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Monday, August 29, 2016
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Medication Safety Every day, 2,500 teenagers use a prescription drug to get high for the first time. However, drug abuse isn't the only risk associated with unused medications. Ingesting expired medications can be harmful. Improper disposal of medications that are no longer indicated or prescribed may lead to accidental ingestion causing drug interactions or adverse drug events. Accidental ingestion by children, the elderly, or pets can also occur.
Environmental Impact Nearly 4 billion prescriptions are filled in the United States every year, and it has been estimated that as much as a third of the dispensed medication goes unused – leading to potentially 200 million pounds of pharmaceuticals that could adversely affect the environment if disposed of improperly. Studies have demonstrated that pharmaceuticals are present in our nation's waterways, and further research suggests that certain drugs may cause ecological harm.
Pharmacy Locator You may be able to safely dispose of unused or expired medications by taking advantage of take-back programs in your area. Use the pharmacy locator to find a participating community pharmacy near you.

Welcome to DisposeMyMeds.org

Welcome to DisposeMyMeds.org, an online resource to help you to find medication disposal programs at the local independent community pharmacy near you. This public service program is presented by the NCPA Foundation. NCPA members can find information about participating in Dispose My Meds here.

Your local community pharmacist has knowledge to ensure the safe and proper handling of your medications, from dispensing to disposal.

In addition to proper disposal, you can help prevent drug misuse and abuse each time you request and take your prescriptions. Once you have taken your prescriptions home, remember to keep them out of the sight and reach of children, and avoid taking them in front of children, since they tend to mimic adults. Never give your medications to anyone else or take someone else’s medications.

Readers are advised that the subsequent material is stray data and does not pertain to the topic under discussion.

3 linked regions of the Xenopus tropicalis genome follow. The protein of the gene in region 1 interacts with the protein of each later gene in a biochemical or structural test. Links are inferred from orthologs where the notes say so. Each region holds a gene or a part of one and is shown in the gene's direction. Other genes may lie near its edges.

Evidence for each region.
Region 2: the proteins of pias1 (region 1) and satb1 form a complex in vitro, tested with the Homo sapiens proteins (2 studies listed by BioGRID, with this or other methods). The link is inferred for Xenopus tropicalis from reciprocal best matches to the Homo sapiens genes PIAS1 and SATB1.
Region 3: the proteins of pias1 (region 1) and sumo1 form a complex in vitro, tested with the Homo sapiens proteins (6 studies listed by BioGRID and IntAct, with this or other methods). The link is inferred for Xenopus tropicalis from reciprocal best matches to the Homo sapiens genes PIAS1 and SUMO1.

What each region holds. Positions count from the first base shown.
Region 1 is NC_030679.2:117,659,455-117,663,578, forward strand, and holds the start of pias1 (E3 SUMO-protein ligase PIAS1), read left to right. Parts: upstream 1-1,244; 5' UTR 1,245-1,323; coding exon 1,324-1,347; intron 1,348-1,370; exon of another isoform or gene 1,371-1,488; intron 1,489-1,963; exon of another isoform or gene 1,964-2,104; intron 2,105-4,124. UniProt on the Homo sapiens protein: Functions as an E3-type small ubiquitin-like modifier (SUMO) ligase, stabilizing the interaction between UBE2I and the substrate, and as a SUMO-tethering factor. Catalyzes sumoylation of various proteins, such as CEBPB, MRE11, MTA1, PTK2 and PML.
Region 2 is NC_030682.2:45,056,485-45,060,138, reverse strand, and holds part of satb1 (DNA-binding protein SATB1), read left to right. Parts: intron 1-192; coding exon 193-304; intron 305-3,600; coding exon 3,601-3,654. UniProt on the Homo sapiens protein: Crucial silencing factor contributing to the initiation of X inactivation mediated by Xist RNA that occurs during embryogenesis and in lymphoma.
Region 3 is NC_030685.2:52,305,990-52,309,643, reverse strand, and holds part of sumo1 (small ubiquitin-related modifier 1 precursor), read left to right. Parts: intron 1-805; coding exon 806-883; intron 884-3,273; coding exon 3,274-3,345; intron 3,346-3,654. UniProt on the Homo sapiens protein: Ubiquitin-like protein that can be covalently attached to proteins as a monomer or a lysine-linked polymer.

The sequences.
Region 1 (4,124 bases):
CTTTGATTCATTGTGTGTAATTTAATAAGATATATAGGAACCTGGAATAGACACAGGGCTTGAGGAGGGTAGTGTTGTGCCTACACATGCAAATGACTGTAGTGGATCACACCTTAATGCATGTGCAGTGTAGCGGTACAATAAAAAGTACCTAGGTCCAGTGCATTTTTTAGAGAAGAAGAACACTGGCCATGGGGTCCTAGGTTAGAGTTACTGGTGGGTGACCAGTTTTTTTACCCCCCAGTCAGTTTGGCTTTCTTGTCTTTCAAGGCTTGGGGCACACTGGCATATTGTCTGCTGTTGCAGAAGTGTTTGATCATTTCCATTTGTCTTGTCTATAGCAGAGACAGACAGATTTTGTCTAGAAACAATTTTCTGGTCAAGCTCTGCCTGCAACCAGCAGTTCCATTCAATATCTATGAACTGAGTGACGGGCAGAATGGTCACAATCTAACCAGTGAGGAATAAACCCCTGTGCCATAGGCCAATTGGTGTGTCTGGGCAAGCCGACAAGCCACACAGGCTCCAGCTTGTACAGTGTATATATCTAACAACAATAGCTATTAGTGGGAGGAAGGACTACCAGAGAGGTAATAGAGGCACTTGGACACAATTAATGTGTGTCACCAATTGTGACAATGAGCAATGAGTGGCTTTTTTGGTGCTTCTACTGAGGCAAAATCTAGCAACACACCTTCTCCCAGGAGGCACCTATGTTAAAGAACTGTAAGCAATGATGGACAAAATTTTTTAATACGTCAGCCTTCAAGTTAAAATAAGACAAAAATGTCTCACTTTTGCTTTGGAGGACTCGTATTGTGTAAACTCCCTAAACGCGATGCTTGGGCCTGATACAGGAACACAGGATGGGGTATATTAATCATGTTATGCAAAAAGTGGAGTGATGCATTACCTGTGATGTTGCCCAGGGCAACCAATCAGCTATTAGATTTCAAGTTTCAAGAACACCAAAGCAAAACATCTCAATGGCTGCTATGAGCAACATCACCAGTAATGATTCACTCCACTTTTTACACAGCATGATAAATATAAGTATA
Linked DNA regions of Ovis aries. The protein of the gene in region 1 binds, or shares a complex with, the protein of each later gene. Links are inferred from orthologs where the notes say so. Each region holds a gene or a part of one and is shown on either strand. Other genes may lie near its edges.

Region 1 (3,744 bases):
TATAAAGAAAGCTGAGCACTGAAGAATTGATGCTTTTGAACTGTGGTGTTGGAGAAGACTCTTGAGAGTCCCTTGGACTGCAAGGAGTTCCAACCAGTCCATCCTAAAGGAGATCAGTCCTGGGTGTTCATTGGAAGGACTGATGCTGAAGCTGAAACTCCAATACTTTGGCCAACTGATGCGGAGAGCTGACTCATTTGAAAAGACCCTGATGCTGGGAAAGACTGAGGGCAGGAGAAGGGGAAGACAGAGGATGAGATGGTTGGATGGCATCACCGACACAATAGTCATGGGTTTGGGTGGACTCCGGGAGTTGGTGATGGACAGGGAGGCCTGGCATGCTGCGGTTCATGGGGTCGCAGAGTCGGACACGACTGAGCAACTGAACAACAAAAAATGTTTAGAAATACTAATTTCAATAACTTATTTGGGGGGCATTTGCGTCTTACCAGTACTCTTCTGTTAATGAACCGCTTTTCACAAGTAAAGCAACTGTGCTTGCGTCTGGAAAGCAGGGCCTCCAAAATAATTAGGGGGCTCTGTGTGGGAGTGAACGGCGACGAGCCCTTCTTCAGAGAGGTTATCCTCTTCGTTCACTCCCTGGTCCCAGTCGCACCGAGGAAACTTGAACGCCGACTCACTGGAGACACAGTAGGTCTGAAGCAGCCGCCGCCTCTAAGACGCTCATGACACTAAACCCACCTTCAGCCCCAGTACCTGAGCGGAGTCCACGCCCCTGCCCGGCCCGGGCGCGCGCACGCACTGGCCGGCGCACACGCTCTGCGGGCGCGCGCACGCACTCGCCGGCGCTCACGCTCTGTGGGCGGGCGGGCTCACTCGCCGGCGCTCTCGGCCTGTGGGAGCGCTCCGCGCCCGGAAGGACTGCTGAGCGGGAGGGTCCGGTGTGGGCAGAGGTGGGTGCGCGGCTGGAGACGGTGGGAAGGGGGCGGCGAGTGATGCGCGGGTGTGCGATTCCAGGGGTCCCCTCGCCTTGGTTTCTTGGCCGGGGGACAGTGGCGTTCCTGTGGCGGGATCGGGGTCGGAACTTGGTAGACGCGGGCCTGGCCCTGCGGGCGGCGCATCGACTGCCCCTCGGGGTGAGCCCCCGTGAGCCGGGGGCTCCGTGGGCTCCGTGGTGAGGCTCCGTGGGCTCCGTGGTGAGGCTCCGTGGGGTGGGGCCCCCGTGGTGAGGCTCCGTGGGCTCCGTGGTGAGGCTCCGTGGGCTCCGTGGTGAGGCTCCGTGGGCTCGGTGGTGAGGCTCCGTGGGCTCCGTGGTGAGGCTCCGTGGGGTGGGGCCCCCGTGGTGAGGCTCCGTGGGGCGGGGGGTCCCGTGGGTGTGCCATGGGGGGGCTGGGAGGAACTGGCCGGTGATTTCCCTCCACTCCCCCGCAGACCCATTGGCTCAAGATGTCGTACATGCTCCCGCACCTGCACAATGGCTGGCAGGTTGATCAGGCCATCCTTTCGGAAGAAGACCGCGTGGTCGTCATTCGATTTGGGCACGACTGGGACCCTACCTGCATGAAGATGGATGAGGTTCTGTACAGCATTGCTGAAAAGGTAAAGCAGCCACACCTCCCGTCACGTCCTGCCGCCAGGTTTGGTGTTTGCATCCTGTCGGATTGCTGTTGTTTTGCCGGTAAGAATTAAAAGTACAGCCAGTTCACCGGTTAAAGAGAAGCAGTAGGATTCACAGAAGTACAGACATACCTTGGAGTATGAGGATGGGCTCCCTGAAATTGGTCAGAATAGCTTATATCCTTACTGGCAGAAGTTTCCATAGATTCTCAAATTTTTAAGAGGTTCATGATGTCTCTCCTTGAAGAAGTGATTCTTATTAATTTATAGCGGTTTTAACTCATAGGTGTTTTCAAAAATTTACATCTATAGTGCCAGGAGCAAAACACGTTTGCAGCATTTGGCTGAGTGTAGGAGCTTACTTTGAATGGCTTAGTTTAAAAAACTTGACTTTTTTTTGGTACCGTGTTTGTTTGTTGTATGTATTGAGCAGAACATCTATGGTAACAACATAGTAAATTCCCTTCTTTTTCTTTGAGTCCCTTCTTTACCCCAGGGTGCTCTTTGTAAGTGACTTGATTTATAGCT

And remember to take your medicine as directed. A survey released by the National Community Pharmacists Association found that an astounding three-quarter of adults do not always take their prescription medicine as directed. Many forget to take a medication, take less than the prescribed dosage, or stop taking it before the supply runs out. In more than half the cases, the patients made these decisions without talking to a health care professional. Experts estimate that this patient non-adherence costs the United States nearly $100 billion per year in extra medical costs, including hospital visits, doctor visits, lab tests, and nursing home admissions.

We would encourage you to talk to your pharmacist and ensure you are taking your medications correctly. Do not leave the pharmacy without understanding everything you need to know about your medications, including how to store, use and dispose of them properly.

Poison Help at 1-800-222-1222 is free to callers and is answered by clinicians who have been specially trained in toxicology and poison prevention. The line is answered 24 hours a day, seven days a week. It is a resource for the public and healthcare practitioners alike.

If a drug take-back or collection program is not available in your area, please refer to Federal Guidelines from the Office of National Drug Control Policy on the proper disposal of medications.

Safe Disposal of Medications

Each year in the United States, more than 71,000 children aged 18 and younger are seen in emergency rooms for unintentional overdoses of prescription and over-the-counter drugs.

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Environmental Impact

More than 100 different pharmaceuticals have been detected in lakes, rivers, reservoirs and streams throughout the world.

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